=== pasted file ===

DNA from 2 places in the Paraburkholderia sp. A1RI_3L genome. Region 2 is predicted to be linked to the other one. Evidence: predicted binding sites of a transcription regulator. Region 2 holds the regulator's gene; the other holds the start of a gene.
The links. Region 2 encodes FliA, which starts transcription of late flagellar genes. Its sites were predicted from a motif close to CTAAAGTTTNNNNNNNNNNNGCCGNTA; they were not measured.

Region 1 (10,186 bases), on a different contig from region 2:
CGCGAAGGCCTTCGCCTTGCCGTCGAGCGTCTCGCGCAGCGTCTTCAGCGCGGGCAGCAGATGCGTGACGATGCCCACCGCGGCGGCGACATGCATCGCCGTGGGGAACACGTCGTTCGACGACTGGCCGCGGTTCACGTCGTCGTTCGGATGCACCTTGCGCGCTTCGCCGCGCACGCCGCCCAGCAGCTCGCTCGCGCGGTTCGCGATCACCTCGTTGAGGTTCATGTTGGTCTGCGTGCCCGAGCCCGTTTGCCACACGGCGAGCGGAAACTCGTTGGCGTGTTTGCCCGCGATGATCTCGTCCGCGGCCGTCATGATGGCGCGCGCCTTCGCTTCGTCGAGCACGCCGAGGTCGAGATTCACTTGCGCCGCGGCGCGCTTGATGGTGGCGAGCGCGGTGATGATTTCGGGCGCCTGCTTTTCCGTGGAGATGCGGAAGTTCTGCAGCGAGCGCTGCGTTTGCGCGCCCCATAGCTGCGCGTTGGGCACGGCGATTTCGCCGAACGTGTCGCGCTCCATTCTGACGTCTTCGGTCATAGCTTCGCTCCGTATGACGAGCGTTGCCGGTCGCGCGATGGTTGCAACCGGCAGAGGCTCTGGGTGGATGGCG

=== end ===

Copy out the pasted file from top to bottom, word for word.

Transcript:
DNA from 2 places in the Paraburkholderia sp. A1RI_3L genome. Region 2 is predicted to be linked to the other one. Evidence: predicted binding sites of a transcription regulator. Region 2 holds the regulator's gene; the other holds the start of a gene.
The links. Region 2 encodes FliA, which starts transcription of late flagellar genes. Its sites were predicted from a motif close to CTAAAGTTTNNNNNNNNNNNGCCGNTA; they were not measured.

Region 1 (10,186 bases), on a different contig from region 2:
CGCGAAGGCCTTCGCCTTGCCGTCGAGCGTCTCGCGCAGCGTCTTCAGCGCGGGCAGCAGATGCGTGACGATGCCCACCGCGGCGGCGACATGCATCGCCGTGGGGAACACGTCGTTCGACGACTGGCCGCGGTTCACGTCGTCGTTCGGATGCACCTTGCGCGCTTCGCCGCGCACGCCGCCCAGCAGCTCGCTCGCGCGGTTCGCGATCACCTCGTTGAGGTTCATGTTGGTCTGCGTGCCCGAGCCCGTTTGCCACACGGCGAGCGGAAACTCGTTGGCGTGTTTGCCCGCGATGATCTCGTCCGCGGCCGTCATGATGGCGCGCGCCTTCGCTTCGTCGAGCACGCCGAGGTCGAGATTCACTTGCGCCGCGGCGCGCTTGATGGTGGCGAGCGCGGTGATGATTTCGGGCGCCTGCTTTTCCGTGGAGATGCGGAAGTTCTGCAGCGAGCGCTGCGTTTGCGCGCCCCATAGCTGCGCGTTGGGCACGGCGATTTCGCCGAACGTGTCGCGCTCCATTCTGACGTCTTCGGTCATAGCTTCGCTCCGTATGACGAGCGTTGCCGGTCGCGCGATGGTTGCAACCGGCAGAGGCTCTGGGTGGATGGCG